After the first alleged suicide and  murder in 8 years, Agent Rigo arrives to investigate and ensure that the incidents are isolated and being handled by the sheriff (known as Calvin Cooper) and his deputies. Both victims died at gun point by the same weapon that went missing weeks prior (that the sheriff is supposed to be the only one to have access to), but Cooper said they weren’t too concerned about it.  He also claimed that they sent the gun and bullet away for testing at the Institute (LIES!).  His newly appointed deputy, Sidney Dawes, picks up on the fact that this investigation has obviously been botched and tries to get Cooper to provide her with more information, to which he basically responds, “Why don’t you go door to door comforting everyone, even though we have no idea who did it, how they did it, or why they did it, but it’s fine.”

Sid decides to take matters into her own hands and starts her own investigation, leaving town to find a library to Google her way to the bottom of it.  And answers does she find….*Dunn dunn dunnnnnn*

Meanwhile, Cooper is revealed to be the person who killed both victims; motive: a huge pile of cash from an anonymous source in exchange for their murders.  He is also trying to convince Fran to run away with Isaac (using his blood money) and goes to visit Dr.Holliday, the founder of Caesura (after the death of her partner in development Dr. Fell), to figure out why Fran was in the Blinds.  Was she an innocent or was she a criminal?  Dr. Holliday revealed that there are no innocents there, that it was a ploy to give the residents a little hope.

After another death in the town, Rigo returns to Caesura with a team of agents, calls Dick (new Caesura resident, horrible white supremacist, psychopath, remorseless, selected his name perfectly) and lets him loose with assault rifles with only one rule: don’t shoot Cooper or Isaac. Rigo reveals that he was the one paying Cooper to murder the townspeople and that his boss was actually….Isaac’s father!  Fran discovered that the father had perverse hobbies and shot him in the head (while secretly pregnant with Isaac); however, he made a miraculous recovery and she lived out her life in Caesura.  When he decided to run for political office, he needed to eliminate anyone that could reveal these hobbies (the murder victims) and discovered that he had a son!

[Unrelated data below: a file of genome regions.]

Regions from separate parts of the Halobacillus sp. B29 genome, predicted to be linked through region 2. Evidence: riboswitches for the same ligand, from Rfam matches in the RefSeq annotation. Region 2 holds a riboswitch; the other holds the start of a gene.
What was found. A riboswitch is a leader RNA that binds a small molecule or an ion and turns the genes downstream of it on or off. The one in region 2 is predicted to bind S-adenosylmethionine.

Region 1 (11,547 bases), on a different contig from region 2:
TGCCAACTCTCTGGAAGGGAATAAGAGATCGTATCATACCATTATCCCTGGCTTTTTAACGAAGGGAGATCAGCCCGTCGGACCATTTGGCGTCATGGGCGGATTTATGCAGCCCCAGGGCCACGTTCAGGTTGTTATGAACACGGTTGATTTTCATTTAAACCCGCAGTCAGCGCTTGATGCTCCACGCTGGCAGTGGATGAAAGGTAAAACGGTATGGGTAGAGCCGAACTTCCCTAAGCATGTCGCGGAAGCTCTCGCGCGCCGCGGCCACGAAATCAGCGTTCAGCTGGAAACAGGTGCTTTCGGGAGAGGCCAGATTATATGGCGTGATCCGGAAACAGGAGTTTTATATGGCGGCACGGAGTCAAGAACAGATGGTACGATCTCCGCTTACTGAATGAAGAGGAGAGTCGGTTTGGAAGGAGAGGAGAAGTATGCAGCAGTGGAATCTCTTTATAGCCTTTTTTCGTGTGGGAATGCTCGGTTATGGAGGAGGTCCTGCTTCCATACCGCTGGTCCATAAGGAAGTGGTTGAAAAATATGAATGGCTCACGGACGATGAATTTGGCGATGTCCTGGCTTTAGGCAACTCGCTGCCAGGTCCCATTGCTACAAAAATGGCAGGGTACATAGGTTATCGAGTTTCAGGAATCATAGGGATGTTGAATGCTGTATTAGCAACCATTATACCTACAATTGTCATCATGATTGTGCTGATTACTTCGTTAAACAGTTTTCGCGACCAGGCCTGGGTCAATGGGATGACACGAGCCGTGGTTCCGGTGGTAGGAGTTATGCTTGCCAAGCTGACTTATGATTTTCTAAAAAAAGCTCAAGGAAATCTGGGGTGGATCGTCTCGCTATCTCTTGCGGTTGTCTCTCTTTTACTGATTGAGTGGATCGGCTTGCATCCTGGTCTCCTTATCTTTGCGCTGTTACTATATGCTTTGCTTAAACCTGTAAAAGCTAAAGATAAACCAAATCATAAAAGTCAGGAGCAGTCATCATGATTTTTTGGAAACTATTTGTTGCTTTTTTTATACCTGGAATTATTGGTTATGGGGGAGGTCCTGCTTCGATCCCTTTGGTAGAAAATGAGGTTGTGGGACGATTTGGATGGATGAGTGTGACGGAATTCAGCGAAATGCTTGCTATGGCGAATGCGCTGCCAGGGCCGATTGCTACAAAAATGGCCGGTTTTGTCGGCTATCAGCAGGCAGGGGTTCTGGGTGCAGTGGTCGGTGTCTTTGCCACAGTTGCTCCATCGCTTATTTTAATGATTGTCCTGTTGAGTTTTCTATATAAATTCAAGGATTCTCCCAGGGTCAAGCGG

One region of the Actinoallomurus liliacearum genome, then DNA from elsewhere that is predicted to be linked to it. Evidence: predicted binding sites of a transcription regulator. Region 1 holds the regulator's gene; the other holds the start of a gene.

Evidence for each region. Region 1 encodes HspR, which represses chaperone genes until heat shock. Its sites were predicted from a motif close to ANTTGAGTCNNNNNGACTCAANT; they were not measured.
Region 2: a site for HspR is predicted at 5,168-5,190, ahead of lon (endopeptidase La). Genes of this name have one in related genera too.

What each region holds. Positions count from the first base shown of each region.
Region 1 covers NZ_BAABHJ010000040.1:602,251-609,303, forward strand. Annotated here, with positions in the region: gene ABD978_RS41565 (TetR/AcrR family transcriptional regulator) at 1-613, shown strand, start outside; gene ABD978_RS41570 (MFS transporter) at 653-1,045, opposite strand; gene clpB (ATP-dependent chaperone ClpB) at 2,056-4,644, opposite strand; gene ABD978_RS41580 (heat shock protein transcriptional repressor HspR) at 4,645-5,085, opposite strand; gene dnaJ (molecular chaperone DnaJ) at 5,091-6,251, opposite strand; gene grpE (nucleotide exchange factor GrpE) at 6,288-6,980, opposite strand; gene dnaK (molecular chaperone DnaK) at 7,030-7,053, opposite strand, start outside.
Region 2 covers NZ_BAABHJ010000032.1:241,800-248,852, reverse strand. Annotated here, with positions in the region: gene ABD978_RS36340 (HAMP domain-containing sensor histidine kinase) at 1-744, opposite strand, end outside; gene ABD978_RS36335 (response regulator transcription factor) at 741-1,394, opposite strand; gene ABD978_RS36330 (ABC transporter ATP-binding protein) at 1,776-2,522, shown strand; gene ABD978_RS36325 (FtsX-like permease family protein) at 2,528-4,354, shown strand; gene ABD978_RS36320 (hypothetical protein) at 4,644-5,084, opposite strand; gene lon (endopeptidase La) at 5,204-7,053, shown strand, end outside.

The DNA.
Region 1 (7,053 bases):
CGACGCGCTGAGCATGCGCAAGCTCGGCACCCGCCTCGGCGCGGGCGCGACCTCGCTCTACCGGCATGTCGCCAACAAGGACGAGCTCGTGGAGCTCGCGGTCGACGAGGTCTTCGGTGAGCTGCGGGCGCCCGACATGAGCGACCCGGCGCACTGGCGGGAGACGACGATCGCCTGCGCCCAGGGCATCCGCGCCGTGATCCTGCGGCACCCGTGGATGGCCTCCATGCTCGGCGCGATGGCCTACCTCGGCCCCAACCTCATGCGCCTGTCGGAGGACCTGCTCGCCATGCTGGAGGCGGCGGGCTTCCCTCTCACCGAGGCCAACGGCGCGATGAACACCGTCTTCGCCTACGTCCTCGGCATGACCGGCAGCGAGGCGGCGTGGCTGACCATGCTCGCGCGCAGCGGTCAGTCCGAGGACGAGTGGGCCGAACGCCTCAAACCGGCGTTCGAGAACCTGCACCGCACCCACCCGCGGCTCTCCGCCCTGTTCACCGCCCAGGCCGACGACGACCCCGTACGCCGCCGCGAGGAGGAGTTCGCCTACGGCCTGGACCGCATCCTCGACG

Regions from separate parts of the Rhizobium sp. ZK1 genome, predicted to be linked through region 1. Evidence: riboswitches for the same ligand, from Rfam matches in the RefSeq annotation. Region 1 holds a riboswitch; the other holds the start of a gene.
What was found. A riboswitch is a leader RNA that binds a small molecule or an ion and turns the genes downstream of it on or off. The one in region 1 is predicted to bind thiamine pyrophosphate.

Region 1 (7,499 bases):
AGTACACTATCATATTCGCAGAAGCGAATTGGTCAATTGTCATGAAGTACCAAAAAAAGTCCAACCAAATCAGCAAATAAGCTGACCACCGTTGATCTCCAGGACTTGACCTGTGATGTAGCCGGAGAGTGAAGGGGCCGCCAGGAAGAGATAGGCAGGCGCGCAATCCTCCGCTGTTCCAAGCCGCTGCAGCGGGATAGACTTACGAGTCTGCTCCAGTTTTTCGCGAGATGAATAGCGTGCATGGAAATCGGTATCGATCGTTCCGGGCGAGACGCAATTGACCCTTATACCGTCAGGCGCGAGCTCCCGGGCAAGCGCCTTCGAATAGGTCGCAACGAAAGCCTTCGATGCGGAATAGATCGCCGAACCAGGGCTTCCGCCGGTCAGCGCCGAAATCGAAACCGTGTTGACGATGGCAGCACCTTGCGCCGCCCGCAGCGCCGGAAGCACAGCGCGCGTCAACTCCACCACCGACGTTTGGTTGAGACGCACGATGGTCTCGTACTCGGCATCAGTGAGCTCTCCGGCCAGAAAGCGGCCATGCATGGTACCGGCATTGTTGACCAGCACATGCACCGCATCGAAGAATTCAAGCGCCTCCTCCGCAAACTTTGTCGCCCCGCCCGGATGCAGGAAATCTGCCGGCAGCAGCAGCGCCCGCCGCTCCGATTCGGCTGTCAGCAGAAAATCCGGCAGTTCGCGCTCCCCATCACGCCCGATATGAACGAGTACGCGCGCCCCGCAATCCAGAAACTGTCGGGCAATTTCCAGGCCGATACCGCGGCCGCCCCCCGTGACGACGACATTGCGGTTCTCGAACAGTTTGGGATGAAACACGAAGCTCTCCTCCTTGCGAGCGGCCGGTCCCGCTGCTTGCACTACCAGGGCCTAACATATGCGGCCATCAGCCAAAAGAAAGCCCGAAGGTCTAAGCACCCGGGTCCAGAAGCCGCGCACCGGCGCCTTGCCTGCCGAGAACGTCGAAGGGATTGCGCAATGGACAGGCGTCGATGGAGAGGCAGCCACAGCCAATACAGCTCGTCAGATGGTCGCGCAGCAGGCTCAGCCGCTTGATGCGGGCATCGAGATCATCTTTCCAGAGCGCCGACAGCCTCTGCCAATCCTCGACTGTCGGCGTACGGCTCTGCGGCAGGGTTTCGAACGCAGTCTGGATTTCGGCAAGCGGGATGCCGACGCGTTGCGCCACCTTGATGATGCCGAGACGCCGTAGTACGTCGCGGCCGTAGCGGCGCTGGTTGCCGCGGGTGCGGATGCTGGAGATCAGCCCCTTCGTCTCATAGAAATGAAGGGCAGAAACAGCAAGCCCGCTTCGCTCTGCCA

“It’s hard enough to live with what you’ve done.  It’s immeasurably harder to live with knowing you’ve done something, but not knowing what exactly it is you did.”

After Dick is killed by one of the most notorious townspeople, the remainder of the residents gather in the church which doubles as a safe house (tornado proof, bulletproof, evil-plot proof).  As Rigo begins to read off their files, several people decide to end their lives after finding out the horrible deeds they committed..then he reveals that Cooper is actually the reason why the town was created!  He was the drunk driver that killed Dr. Fell, but they removed this memory and created this town as a result.

After this discovery and the death of Deputy Robinson, the remaining residents rally and overthrow the agents.  They go in search of Dr. Holliday and request that the town remain open as it formerly was without outside threat.  After much coercion, she agrees.  In the end, the residents return to Caesura with the intent of reestablishing the town to it’s former glory state.

What did you think of The Blinds?  Drop a comment below and let me know!

Now if you need me, I’ll be sipping my way through September and all the books I can get my hands on! -Kaylie

 

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About the author, Adam Sternbergh

Author of SHOVEL READY, a thriller about a garbageman-turned-hitman in near-future dystopian NYC, blighted by a dirty bomb in Times Square. Currently the culture editor for the New York Times Magazine. Formerly editor-at-large at New York Magazine and editor of the Approval Matrix. Unstoppable reader. Genre-mutt advocate. Lowbrow-despicable, except when highbrow-brilliant.